b77b8000-b77b9000 r--p 00000000 08:01 7202724    /usr/lib/locale/en_GB.utf8/LC_PAPER
Size:                  4 kB
Rss:                   4 kB
Pss:                   4 kB
Shared_Clean:          0 kB
Shared_Dirty:          0 kB
Private_Clean:         4 kB
Private_Dirty:         0 kB
Referenced:            4 kB
Swap:                  0 kB
KernelPageSize:        4 kB
MMUPageSize:           4 kB

deb fremantle/tools free
deb-src fremantle/tools free

# apt-get install sp-memusage sp-smaps-measure sp-smaps-visualize
  • exmap is a heavyweight memory usage analyser: see

    • comprehensive - similar to the functionality from smem and /proc/*/smaps, but operates on page granularity. This is more precise than the other techniques, but may be overkill for initial investigations.

    • not clear how maintained it is right now
    • not available in lucid/maverick.
    • depends on a custom kernel model to instrument page allocation in the kernel.
    • exmap-console, originating from Opened Hand is a lighter-weight console-only frontend, supposedly offering the same functionality is the exmap graphical frontend.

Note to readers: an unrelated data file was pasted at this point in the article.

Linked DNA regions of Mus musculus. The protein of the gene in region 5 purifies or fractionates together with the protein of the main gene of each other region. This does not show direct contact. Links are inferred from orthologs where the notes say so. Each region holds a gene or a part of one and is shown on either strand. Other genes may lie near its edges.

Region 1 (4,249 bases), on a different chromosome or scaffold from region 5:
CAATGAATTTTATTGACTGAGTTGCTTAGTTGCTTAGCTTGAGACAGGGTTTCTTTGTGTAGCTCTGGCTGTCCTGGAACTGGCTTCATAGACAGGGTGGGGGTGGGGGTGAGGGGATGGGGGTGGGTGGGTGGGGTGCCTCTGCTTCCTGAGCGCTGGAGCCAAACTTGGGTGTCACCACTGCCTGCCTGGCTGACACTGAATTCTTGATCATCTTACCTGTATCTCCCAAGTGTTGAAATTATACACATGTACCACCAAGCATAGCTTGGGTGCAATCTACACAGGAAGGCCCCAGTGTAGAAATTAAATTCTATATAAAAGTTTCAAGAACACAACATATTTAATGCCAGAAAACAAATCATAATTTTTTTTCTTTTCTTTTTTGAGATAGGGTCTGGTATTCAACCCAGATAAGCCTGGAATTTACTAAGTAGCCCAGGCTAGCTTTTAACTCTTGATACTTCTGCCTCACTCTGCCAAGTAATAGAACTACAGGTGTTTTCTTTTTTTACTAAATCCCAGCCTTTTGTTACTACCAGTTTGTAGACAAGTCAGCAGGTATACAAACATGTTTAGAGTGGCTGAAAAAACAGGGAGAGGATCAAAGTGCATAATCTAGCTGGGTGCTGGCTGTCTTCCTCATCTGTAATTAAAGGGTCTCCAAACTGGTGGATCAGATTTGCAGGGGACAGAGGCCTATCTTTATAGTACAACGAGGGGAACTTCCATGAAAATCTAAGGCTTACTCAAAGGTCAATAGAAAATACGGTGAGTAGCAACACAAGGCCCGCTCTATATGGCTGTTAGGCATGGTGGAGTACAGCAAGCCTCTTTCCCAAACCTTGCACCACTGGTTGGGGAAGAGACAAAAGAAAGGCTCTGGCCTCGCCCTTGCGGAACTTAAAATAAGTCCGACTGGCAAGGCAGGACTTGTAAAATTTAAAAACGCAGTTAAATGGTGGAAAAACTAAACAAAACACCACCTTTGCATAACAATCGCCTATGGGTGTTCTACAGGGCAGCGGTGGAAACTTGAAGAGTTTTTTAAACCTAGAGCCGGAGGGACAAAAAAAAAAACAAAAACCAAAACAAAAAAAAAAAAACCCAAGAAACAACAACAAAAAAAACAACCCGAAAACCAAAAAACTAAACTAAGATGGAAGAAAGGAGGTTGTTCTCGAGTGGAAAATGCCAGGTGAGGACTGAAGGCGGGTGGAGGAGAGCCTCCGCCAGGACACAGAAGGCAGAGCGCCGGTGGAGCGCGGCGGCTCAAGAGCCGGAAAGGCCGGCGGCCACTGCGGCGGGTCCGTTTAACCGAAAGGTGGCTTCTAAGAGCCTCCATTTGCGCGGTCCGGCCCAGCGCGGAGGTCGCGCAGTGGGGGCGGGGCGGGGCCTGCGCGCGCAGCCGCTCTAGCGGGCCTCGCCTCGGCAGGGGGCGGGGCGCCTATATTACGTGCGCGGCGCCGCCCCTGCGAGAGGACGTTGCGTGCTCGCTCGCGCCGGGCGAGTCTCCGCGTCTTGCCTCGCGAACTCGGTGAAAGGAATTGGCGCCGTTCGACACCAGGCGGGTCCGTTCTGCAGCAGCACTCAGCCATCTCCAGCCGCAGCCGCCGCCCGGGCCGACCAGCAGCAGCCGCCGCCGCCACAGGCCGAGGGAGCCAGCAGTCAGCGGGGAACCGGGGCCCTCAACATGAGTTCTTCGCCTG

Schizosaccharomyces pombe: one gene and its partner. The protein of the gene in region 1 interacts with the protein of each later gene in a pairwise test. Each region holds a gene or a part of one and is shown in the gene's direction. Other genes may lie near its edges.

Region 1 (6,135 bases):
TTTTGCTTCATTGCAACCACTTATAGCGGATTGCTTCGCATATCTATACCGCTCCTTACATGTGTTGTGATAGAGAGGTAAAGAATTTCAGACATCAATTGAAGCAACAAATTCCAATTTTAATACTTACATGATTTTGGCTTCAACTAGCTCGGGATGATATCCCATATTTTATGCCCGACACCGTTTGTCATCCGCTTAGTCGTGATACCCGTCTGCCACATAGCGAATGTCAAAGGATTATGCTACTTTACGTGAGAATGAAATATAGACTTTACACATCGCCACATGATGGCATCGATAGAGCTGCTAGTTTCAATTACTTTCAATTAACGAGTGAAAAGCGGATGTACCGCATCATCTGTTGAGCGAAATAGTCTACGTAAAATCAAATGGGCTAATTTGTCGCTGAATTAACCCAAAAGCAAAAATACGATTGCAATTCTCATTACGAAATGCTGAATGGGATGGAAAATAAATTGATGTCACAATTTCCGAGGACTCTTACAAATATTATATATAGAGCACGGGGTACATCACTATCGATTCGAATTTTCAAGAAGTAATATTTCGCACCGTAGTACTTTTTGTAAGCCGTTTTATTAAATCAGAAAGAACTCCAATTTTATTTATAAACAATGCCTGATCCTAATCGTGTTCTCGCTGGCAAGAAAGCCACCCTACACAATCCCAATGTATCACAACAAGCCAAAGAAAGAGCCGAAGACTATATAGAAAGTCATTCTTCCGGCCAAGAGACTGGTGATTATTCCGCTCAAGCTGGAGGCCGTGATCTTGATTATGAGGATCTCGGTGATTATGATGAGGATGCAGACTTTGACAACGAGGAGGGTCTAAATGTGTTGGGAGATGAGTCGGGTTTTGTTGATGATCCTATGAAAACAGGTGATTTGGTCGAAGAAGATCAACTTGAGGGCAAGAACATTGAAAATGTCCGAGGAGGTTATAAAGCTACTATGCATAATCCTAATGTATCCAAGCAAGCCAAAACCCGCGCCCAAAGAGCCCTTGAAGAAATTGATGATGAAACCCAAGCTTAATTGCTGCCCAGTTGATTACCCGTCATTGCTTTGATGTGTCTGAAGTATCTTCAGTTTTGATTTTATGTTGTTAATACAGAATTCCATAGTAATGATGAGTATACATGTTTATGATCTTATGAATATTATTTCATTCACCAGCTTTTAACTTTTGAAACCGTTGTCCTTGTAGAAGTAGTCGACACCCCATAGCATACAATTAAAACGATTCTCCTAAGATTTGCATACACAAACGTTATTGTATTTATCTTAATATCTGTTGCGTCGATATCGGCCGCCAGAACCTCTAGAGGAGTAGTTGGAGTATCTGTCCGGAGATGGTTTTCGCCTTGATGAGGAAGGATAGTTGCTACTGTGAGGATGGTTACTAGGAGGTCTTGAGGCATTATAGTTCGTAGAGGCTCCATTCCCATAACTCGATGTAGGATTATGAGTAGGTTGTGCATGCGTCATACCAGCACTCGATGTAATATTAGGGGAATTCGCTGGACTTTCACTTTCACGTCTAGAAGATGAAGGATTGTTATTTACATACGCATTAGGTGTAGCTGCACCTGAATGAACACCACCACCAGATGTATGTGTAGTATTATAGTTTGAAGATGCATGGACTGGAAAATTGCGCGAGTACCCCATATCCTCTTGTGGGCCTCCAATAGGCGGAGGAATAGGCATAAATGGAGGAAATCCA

• smem is a command-line / graphical tool for querying process memory usage


    • relatively simple and lightweight
    • aware of memory sharing, so should provide useful output.
    • available in lucid/maverick (smem package)

    • Supports data capture and offline processing:
      • Capture /proc data with smemcap (/usr/share/doc/smem/example/smemcap.c in Ubuntu smem package).

      • Analyse later with smem --source=tarball [arguments ...]

  • atop is an interactive, "top"-like tool, but is more advanced

    • can accumulate resource usage per process name (not just per individual process), and can accumulate since boot.
    • not clear whether it's memory sharing aware
    • uses BSD process accounting to keep track of all processes' lifetimes
    • available in lucid/maverick (requires BSD process accounting to be enabled in the kernel for full functionality)

TODO: still to investigate

  • Feasibility of extending bootchart
    • Action item: Contact Wookey about this
  • Tools from valgind suite for finding dead library tool code
    • callgrind
      • Action item: Guillaume Letellier to get feedback from Julian Seward about availability.
    • massif - potentially useful for heap profiling

Build Time Tools for Reducing Memory Footprint

Using definitions and tools determined above, investigate the effect of various build time tools and compiler options on memory footprint.